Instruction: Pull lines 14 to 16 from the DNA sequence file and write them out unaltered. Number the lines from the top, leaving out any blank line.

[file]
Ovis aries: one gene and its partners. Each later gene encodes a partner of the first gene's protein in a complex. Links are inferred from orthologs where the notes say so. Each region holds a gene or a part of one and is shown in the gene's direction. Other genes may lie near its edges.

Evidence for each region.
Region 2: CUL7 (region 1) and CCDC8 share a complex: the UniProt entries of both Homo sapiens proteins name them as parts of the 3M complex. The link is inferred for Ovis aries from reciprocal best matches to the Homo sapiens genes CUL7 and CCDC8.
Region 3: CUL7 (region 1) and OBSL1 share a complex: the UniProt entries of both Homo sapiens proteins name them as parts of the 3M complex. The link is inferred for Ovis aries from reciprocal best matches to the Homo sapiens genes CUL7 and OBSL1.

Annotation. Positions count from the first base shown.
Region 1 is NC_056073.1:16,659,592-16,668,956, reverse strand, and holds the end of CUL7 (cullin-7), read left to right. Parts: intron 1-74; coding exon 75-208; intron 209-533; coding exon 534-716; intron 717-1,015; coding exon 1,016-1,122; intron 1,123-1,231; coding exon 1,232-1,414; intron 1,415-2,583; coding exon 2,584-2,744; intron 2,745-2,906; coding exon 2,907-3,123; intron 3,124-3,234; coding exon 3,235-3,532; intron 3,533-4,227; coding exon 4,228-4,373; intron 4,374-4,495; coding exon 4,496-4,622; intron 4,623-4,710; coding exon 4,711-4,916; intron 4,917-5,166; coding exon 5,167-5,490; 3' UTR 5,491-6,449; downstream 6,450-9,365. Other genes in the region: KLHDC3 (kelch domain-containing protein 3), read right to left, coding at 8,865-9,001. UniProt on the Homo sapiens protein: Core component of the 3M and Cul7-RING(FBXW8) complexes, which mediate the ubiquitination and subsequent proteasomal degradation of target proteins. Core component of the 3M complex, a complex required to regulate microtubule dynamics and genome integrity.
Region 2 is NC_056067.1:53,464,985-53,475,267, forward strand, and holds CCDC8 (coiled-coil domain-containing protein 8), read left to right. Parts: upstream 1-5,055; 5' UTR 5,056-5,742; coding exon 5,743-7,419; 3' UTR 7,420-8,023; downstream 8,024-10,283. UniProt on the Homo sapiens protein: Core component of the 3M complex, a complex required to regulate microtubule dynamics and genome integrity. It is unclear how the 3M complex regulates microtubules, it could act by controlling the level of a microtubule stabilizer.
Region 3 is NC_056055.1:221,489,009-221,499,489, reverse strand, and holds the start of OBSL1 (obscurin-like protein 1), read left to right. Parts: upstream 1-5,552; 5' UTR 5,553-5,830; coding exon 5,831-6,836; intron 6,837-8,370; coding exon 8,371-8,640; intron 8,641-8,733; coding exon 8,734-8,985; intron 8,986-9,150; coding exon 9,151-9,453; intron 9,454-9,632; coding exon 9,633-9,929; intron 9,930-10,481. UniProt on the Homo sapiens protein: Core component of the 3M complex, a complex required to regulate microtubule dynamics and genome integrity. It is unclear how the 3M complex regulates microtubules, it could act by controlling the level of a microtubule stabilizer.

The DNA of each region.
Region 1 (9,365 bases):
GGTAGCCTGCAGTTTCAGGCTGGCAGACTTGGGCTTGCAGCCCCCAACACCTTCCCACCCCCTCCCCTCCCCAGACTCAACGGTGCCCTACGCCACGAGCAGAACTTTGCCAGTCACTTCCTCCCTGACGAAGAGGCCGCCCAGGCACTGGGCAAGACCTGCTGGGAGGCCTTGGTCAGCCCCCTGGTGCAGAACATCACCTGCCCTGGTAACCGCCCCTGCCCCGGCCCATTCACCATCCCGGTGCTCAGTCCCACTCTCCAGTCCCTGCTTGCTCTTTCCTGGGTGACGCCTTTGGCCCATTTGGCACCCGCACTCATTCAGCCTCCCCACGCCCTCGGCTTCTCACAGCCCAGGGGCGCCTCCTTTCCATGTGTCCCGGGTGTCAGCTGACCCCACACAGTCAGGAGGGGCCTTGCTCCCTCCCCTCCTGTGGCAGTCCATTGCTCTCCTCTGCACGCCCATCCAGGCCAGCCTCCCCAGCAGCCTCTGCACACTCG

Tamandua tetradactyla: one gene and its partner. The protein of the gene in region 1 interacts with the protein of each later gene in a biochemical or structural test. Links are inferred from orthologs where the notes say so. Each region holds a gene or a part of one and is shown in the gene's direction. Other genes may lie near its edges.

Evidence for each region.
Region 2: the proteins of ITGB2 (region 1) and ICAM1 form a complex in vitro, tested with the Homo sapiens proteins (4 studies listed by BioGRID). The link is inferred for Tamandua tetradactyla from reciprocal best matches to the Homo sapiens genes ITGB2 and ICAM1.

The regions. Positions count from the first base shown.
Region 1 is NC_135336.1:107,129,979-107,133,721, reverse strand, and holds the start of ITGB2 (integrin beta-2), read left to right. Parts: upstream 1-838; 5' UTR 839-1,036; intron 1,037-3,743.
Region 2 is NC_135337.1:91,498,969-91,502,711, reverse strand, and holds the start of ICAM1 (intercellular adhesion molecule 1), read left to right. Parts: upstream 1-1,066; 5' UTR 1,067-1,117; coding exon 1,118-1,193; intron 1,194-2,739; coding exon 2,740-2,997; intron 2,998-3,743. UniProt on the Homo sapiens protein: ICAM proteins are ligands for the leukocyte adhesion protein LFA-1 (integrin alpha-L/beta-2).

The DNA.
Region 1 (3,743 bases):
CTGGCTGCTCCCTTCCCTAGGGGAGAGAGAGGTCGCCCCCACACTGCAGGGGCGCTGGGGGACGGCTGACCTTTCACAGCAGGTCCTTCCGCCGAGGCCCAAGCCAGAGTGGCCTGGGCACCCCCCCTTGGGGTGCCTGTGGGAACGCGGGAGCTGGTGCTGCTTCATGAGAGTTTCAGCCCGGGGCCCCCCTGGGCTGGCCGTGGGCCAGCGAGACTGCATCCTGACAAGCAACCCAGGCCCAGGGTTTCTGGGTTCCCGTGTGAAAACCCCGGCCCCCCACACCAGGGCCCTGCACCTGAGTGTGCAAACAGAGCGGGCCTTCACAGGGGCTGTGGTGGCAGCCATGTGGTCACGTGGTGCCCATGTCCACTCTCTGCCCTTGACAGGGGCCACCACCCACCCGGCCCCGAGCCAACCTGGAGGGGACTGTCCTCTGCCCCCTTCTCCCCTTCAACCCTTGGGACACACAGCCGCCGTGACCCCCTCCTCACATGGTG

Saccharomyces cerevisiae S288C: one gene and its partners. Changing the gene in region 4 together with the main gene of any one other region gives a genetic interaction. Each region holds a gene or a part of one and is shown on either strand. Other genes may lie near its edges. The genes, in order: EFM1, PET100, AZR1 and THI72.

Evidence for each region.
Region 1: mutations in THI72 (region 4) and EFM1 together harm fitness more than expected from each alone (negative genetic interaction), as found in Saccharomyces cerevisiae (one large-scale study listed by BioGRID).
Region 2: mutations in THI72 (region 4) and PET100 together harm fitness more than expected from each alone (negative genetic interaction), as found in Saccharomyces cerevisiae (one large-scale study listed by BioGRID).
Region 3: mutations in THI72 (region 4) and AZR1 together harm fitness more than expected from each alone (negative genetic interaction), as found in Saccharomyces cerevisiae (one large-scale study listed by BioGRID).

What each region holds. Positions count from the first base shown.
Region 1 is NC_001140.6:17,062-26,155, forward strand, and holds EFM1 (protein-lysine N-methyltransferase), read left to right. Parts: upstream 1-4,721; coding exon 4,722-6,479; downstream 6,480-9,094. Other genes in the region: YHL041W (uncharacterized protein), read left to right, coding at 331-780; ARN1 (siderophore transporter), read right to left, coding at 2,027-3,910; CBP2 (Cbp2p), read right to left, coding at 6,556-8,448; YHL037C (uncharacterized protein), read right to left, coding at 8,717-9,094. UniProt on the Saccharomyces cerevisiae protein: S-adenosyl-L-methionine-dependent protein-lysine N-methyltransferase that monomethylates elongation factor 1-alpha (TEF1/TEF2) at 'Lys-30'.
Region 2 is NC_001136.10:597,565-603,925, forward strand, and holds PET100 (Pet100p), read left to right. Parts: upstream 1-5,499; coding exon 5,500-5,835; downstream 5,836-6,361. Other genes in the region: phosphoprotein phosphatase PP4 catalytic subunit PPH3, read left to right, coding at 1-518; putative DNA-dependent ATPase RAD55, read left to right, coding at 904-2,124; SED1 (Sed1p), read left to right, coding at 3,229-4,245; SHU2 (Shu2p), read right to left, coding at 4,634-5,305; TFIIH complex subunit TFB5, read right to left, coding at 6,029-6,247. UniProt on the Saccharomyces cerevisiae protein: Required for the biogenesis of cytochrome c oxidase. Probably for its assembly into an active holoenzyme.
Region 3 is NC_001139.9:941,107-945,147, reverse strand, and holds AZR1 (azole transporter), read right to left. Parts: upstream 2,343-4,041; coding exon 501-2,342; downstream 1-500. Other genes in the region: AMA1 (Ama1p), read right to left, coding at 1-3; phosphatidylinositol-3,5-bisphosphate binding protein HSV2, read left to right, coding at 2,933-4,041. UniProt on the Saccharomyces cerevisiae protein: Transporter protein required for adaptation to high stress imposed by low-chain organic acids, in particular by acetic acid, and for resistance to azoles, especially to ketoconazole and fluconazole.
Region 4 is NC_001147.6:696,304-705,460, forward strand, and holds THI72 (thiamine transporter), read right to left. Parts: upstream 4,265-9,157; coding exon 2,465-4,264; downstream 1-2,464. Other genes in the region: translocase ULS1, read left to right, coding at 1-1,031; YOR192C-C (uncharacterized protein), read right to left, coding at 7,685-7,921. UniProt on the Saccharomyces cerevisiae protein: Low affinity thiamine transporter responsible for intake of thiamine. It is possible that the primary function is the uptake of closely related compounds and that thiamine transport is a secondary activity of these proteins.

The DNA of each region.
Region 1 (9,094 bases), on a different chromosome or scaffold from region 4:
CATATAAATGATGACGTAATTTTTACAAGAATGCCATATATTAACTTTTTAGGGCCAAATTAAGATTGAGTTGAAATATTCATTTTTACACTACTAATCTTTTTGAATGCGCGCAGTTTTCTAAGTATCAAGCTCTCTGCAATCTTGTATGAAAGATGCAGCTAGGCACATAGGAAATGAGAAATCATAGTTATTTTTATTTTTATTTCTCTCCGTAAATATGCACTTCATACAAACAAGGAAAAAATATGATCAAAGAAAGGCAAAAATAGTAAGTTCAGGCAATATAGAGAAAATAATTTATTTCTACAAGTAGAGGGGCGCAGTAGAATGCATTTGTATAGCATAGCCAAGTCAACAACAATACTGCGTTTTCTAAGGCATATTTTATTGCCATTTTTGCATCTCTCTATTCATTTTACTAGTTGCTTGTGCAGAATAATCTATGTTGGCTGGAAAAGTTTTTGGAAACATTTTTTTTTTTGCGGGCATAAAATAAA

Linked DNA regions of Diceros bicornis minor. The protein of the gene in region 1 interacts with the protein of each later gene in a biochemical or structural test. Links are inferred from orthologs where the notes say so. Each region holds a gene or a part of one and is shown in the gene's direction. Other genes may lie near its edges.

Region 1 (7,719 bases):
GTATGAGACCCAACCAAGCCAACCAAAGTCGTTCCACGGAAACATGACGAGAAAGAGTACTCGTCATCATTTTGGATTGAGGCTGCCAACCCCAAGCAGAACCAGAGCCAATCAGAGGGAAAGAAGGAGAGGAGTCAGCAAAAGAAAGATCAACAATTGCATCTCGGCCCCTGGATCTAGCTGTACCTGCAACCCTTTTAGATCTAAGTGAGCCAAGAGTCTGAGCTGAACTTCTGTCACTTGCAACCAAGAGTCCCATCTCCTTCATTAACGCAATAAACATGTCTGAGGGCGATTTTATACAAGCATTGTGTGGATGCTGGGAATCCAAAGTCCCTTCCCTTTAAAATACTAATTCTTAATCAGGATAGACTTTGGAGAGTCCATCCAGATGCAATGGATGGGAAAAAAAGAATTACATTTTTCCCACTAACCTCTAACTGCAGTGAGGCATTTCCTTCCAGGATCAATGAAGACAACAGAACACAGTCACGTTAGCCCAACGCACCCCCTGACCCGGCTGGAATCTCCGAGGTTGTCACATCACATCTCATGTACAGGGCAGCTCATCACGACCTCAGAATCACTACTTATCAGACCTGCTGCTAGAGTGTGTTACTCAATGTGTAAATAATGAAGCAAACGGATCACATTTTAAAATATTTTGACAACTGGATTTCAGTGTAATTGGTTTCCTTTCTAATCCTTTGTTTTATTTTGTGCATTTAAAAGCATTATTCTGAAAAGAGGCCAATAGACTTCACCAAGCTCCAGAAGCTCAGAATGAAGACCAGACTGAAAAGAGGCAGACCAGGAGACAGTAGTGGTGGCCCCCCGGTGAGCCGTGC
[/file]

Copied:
Region 2: the proteins of ITGB2 (region 1) and ICAM1 form a complex in vitro, tested with the Homo sapiens proteins (4 studies listed by BioGRID). The link is inferred for Tamandua tetradactyla from reciprocal best matches to the Homo sapiens genes ITGB2 and ICAM1.

The regions. Positions count from the first base shown.
Region 1 is NC_135336.1:107,129,979-107,133,721, reverse strand, and holds the start of ITGB2 (integrin beta-2), read left to right. Parts: upstream 1-838; 5' UTR 839-1,036; intron 1,037-3,743.